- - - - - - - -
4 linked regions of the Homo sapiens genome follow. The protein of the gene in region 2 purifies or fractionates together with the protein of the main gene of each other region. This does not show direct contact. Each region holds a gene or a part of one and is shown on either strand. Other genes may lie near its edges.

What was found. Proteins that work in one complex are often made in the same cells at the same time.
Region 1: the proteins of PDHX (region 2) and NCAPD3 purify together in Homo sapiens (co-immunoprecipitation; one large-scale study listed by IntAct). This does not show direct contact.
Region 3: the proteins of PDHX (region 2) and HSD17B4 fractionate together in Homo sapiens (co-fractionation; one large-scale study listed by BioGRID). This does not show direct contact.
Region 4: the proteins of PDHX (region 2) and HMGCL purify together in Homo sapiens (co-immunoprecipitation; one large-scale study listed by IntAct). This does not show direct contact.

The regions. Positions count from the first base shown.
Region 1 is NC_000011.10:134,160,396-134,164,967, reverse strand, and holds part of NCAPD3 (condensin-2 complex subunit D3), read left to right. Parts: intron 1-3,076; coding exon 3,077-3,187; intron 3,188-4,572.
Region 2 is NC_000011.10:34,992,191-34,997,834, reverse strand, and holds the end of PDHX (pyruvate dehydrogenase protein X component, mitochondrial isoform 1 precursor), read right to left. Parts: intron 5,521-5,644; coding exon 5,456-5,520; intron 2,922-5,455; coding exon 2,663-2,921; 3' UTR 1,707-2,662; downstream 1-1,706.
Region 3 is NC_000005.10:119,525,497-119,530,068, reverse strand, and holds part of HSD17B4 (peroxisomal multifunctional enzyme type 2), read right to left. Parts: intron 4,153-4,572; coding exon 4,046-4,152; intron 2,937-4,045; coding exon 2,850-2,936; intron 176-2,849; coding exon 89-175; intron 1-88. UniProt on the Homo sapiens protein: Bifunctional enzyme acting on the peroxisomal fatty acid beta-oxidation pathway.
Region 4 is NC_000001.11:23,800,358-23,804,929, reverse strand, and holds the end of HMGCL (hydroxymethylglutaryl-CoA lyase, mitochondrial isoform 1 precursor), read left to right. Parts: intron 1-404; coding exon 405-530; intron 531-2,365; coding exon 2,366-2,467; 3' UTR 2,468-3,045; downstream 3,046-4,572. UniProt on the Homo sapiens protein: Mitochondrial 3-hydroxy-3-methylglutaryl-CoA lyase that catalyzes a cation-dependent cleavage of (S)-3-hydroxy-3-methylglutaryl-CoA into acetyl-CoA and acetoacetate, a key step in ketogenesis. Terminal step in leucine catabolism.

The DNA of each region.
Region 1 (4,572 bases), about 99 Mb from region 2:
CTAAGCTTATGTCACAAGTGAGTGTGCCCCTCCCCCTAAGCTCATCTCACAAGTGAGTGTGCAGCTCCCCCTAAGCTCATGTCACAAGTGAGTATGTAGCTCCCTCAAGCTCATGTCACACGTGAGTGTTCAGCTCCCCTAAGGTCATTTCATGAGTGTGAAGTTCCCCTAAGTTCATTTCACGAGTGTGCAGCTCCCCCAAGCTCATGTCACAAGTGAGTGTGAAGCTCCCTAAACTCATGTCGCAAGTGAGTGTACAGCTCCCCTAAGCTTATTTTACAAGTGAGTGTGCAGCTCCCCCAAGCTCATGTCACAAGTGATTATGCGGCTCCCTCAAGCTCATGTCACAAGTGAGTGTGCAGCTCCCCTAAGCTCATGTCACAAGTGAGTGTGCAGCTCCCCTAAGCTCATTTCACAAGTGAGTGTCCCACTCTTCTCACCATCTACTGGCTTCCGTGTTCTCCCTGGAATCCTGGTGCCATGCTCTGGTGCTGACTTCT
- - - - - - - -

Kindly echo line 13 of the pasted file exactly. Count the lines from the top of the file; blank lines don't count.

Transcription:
CTAAGCTTATGTCACAAGTGAGTGTGCCCCTCCCCCTAAGCTCATCTCACAAGTGAGTGTGCAGCTCCCCCTAAGCTCATGTCACAAGTGAGTATGTAGCTCCCTCAAGCTCATGTCACACGTGAGTGTTCAGCTCCCCTAAGGTCATTTCATGAGTGTGAAGTTCCCCTAAGTTCATTTCACGAGTGTGCAGCTCCCCCAAGCTCATGTCACAAGTGAGTGTGAAGCTCCCTAAACTCATGTCGCAAGTGAGTGTACAGCTCCCCTAAGCTTATTTTACAAGTGAGTGTGCAGCTCCCCCAAGCTCATGTCACAAGTGATTATGCGGCTCCCTCAAGCTCATGTCACAAGTGAGTGTGCAGCTCCCCTAAGCTCATGTCACAAGTGAGTGTGCAGCTCCCCTAAGCTCATTTCACAAGTGAGTGTCCCACTCTTCTCACCATCTACTGGCTTCCGTGTTCTCCCTGGAATCCTGGTGCCATGCTCTGGTGCTGACTTCT